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(by Wright)

Dear Editor.

Attached is my first report on the battle of Guadacanal. There's still a few stories left in this. I'd like to go out with a marine patrol, perhaps take a tour of the island by air, I'm also thinking of a piece on how our fighting lads live and interact with the locals, another months worth or work at least.. On that note one of the airman was asking about Doolittle, you know that bomber Frank from stars and stripes was talking about? Next time you see him ask if he'll send me the inside scoop, and send a copy of the Stars with our next issue, magazines are good tender round here for when just being a reporter isn't enough, you know?

PS: The native boy wasn't available for interview, perhaps I'll catch him next time.

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It was dark when the carefully laden assault craft steam towards the shore. If you squinted hard enough you could see the first rays of dawn on the western horizon. No one was looking. Every man in those boats, hoping for one thing, the element of surprise. I watched from the railings as the first wave pulled away from the shadow of the transport. I saw them creep onto the beach in silence and move on to their objectives. Then it was my turn, I was bundled into the lumbering craft brim full of praying, waiting men. Still the island was silent.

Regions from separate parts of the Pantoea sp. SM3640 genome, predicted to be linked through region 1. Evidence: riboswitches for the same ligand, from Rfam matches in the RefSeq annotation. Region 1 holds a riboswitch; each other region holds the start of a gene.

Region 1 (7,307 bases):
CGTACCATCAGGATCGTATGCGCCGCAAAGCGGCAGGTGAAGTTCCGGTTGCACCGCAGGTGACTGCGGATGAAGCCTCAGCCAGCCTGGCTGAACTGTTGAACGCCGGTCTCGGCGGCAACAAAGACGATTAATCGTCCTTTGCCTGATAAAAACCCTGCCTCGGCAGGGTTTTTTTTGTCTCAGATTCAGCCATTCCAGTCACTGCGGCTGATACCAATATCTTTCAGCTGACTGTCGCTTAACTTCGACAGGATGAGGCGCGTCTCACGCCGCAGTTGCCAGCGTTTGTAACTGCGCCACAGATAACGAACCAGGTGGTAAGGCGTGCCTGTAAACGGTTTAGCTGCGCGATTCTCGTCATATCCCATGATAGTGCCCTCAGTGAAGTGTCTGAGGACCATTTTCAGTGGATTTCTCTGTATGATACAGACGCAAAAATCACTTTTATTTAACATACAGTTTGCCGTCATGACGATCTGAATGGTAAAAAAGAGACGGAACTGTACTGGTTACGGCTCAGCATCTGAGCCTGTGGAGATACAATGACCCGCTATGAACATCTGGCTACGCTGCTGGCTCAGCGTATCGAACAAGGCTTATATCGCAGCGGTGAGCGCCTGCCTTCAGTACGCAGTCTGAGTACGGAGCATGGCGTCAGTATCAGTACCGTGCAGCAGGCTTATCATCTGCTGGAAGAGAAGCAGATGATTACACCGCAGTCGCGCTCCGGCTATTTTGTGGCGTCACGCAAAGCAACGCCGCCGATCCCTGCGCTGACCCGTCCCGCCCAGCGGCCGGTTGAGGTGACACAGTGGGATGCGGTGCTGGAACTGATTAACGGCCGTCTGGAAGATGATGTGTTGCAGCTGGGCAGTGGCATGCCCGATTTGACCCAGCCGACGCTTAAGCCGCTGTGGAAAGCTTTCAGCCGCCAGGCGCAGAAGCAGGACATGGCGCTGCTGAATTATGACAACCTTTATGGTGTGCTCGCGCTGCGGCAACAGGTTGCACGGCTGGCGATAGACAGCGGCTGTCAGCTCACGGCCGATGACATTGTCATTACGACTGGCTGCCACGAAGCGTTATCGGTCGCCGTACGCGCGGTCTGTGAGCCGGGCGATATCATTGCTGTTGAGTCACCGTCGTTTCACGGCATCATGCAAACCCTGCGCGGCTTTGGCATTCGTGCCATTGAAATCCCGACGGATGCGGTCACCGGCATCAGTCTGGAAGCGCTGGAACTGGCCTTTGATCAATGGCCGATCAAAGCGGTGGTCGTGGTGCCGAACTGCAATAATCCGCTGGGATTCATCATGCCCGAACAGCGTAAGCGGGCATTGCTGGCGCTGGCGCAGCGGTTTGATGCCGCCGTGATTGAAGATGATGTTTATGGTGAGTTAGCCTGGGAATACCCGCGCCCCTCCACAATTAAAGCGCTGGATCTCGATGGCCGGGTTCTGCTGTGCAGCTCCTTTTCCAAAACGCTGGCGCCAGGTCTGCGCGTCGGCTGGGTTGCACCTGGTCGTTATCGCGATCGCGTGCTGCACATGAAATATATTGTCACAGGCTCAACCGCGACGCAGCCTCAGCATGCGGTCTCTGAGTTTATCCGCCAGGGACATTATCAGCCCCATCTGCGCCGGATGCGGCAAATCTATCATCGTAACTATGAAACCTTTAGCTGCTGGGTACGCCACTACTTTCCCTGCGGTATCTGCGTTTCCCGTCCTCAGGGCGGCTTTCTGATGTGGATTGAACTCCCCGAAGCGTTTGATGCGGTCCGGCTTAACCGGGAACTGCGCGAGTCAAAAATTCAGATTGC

We were halfway to the beach when the first shots rang out over to the east. A few muffled shouts and then all was quiet again. This happy situation didn't last long. The furry of the small arms fire didn't really begin till we were unloading, but then it went on in earnest. The squad I was attached to wasted no time moving to their objective, I followed to the drum beat of naval artillery shelling some particularly difficult position further inland.

The small arms fire had subsided by the time we reached the trench, but no one had had time to clean the place out. Three bodies lay on the trench floor, all Japanese. I asked about, apparently a Malaysian man saw the landing party and took it for what it was. He forged on ahead of the marines, taking time to guide them to the defensive positions. Without heavy equipment he got their first, and assaulted the trench, armed with nothing more than a rusting machete. So eager was this man to be liberated that he surprised the Japs, distracting them so that the squad of marines could take the trench with relatively few casualties and save the plucky native's life. Such is the oppression of the Japanese that the starving locals rise up against them with such violence as soon as the first light of salvation flickers.

The days work wasn't done though. A navy brawl had begun in the half light. The troops rushed to unload supplies and take them to the newly liberated airfield while the Japanese flung their craft at the destroyer escort. It was a confused battle, even from the safety of the shoreline it was difficult to recognise which cluster of light and sound was friend and which was foe. As dawn broke the damage became clear, two of the floating fires were US navy ships but the Japs had been fended off and the transports were safe. The marines were on Guadalcanal. Though we aren't done yet, it seems most of the enemy has snuck off into the jungle and the next few months our brave boys will be busy rooting them out. We've damn near one this battle, and Emperor Hirohito's nursing a bloody nose.

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